Iraq cancels sect-based entry to military colleges and state institutions

The government is attempting to restore a sense of national pride torn apart by years of sectarian unrest

Iraqis wave their country's national fla g as they celebrate in the streets of the holy city of Najaf on July 11, 2017 a day after the government's announcement of the "liberation" of the embattled city of Mosul. - Prime Minister Haider al-Abadi declared Mosul finally retaken on July 10, as his forces fought to recapture a last sliver of territory still held by the jihadists in the Old City on the west bank of the Tigris River. (Photo by Haidar HAMDANI / AFP)

Iraqi Prime Minister Mustafa Al Kadhimi has abolished sectarian considerations in deciding admissions to military colleges and hiring at state institutions.

The move is seen as an attempt by Mr Al Kadhimi to curb sectarian divides and unite the war-torn country.

“The Prime Minister has requested the cancellation of classification of students based on their sectarian affiliation, this will also apply to all state institutions,” the prime minister's office said on Wednesday.

“Citizenship and identity cards will be sufficient enough for enrolment,” it said.

Military college admission forms have previously requested information about the applicant's sect.

“This will no longer be considered when processing military applicants,” it said.

Instead, Mr Al Kadhimi ordered that the awarding of admissions and government jobs be distributed evenly among the country’s cities and provinces.

The majority of Iraq's population is divided between Shiite and Sunni Muslims and includes Arab, Kurdish and Turkmen ethnic groups. A relatively small Christian population remains and is divided among Assyrians and Chaldeans.

Since the fall of dictator Saddam Hussein in 2003, government positions have been divided between the country’s different sects, ethnic groups and the ruling political class.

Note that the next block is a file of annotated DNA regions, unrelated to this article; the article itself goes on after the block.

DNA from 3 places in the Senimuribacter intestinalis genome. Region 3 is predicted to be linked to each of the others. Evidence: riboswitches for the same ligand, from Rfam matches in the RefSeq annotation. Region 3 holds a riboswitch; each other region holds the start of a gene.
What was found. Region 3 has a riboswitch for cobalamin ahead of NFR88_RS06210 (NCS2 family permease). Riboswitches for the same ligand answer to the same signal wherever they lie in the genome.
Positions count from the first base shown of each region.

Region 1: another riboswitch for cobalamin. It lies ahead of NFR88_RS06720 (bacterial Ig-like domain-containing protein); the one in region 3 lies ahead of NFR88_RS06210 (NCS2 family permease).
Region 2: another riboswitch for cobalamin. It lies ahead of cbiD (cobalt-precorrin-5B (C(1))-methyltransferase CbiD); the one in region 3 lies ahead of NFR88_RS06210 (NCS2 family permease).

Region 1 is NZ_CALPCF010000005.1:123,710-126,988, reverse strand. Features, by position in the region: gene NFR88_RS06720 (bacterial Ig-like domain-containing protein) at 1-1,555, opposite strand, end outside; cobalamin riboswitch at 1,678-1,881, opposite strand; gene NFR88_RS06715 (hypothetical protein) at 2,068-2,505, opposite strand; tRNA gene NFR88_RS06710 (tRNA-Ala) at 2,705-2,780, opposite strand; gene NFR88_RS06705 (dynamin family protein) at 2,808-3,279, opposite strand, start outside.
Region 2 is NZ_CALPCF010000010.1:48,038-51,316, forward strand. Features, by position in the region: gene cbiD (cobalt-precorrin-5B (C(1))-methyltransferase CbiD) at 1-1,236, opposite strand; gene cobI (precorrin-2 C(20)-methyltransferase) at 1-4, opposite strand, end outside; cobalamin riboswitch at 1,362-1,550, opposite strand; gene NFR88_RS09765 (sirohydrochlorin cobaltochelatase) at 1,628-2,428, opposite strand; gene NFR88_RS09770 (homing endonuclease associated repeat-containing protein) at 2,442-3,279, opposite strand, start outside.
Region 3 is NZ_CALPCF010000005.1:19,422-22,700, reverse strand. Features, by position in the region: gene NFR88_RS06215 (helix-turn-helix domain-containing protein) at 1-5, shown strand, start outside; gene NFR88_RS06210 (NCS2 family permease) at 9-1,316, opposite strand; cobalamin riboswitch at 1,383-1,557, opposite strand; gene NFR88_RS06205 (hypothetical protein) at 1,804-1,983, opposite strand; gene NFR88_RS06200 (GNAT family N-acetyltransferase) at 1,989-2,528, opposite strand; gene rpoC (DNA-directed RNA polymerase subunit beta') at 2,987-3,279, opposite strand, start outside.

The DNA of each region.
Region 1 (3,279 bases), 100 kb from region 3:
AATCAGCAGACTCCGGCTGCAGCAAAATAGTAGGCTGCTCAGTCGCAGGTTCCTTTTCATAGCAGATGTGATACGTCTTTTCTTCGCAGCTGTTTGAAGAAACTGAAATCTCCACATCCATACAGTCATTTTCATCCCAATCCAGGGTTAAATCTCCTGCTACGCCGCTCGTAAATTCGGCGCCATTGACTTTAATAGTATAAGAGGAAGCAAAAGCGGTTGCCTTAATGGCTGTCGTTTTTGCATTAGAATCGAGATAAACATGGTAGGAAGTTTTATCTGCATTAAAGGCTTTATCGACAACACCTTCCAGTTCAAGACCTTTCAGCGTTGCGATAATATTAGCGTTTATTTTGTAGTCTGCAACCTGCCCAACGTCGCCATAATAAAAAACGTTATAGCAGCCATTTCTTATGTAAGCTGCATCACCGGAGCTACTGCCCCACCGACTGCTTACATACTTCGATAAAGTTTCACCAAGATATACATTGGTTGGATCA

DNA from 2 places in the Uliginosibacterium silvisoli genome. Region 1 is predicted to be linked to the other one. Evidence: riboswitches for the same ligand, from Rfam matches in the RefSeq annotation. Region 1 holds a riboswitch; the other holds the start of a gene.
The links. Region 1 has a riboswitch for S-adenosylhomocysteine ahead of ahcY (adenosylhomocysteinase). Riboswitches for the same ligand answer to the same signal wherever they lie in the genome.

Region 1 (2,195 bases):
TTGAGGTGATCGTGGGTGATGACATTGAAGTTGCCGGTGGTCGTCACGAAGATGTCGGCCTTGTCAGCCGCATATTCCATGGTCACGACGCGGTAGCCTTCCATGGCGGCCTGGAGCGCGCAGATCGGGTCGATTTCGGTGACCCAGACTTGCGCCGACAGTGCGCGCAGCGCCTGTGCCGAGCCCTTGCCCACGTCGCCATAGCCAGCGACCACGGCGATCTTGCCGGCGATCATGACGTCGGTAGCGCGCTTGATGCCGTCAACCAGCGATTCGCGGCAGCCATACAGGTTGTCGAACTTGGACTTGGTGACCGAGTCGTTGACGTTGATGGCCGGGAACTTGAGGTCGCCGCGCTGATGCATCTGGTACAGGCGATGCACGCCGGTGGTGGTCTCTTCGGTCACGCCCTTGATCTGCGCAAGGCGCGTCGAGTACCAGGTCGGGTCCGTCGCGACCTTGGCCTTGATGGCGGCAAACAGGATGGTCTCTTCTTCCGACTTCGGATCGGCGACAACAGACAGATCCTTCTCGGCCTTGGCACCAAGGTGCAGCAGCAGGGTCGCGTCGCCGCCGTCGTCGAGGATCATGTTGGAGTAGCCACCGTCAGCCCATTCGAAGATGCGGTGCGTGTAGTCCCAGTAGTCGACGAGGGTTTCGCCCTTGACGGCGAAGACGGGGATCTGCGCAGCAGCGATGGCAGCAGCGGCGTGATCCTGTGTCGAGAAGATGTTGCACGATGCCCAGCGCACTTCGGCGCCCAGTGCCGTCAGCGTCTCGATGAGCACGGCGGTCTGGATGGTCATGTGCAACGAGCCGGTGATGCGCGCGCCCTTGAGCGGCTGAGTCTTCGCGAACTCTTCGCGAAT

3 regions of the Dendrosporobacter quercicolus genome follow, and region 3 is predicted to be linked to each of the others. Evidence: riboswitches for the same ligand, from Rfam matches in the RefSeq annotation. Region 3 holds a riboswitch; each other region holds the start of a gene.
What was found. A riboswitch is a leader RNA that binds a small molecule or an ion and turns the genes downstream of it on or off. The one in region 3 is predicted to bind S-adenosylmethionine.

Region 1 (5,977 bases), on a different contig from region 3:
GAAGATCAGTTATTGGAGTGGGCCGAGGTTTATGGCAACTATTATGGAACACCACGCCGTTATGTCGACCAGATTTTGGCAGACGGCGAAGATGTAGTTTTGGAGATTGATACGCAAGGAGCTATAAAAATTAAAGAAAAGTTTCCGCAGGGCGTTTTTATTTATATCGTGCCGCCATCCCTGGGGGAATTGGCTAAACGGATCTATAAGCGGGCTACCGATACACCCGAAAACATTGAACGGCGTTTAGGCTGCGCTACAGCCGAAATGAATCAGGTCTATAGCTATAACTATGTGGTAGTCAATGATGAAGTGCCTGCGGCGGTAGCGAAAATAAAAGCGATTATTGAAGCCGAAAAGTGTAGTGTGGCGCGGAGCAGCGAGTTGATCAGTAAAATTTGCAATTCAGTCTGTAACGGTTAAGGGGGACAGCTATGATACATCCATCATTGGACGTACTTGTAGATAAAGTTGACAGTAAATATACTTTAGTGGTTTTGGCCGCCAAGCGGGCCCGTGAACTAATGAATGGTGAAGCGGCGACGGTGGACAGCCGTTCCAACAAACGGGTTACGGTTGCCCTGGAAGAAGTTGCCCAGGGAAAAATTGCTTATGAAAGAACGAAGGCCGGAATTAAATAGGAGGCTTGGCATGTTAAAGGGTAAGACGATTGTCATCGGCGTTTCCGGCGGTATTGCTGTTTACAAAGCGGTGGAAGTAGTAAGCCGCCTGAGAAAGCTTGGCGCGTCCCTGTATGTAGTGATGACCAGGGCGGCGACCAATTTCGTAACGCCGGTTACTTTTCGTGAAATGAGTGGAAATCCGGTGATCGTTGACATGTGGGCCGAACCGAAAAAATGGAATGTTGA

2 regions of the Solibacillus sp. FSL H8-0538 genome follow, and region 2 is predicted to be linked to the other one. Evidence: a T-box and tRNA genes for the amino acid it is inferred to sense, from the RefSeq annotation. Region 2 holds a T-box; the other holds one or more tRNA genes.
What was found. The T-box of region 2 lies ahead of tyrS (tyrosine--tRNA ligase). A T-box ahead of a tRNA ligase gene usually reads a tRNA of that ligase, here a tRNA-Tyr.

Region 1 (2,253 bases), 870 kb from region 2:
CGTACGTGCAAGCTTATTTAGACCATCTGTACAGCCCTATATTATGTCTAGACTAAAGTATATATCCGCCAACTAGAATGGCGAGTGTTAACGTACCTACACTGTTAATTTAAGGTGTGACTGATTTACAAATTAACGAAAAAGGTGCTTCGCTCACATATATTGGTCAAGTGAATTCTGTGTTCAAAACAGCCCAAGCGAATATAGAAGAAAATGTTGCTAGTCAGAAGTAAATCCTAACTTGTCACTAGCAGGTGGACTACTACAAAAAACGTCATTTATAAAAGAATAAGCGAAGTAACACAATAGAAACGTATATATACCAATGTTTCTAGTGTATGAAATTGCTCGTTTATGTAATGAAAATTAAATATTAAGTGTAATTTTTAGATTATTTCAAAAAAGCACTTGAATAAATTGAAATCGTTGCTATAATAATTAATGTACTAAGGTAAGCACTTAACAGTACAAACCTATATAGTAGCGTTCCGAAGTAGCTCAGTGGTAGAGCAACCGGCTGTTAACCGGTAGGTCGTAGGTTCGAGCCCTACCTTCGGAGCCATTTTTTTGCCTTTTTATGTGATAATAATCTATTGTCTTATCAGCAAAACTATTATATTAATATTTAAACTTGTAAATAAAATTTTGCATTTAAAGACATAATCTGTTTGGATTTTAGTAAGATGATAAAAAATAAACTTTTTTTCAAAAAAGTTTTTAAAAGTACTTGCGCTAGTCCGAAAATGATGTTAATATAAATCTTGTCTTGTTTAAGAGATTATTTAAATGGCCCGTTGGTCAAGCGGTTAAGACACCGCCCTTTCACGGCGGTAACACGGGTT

The quota-based system, known as Muhassasa, was used by former governments to distribute cabinet positions in the name of national unity or balance.

But some Iraqi groups have complained that the system is unfair and has deepened sectarian policies in government.

Anti-government protests last October demanded the removal of the quota-based political system and condemned the government for widespread corruption, poor public services and lack of employment opportunities in Iraq.

The protests led to the resignation of the then prime minister Adel Abdul Mahdi. The political crisis deepened further when two replacement candidates nominated by President Barham Salih failed to achieve the consensus required to form a government.

Mr Al Kadhimi took office in May after receiving parliament's backing and faces an array of challenges.

He has said his government’s main mission is to prepare for an early election, with June 2021 suggested as a possible date. But he is also attempting to restore national pride torn apart by years of sectarian unrest, to rein in armed militias and to bring all weapons under the state’s control.

Last week, the cabinet chose October 3 – the day Iraq attained independence from Britain – as the country's new National Day in an effort to restore a sense of pride.

Political parties, who have been divided about the date, will now have to vote in parliament to formally approve the selected day.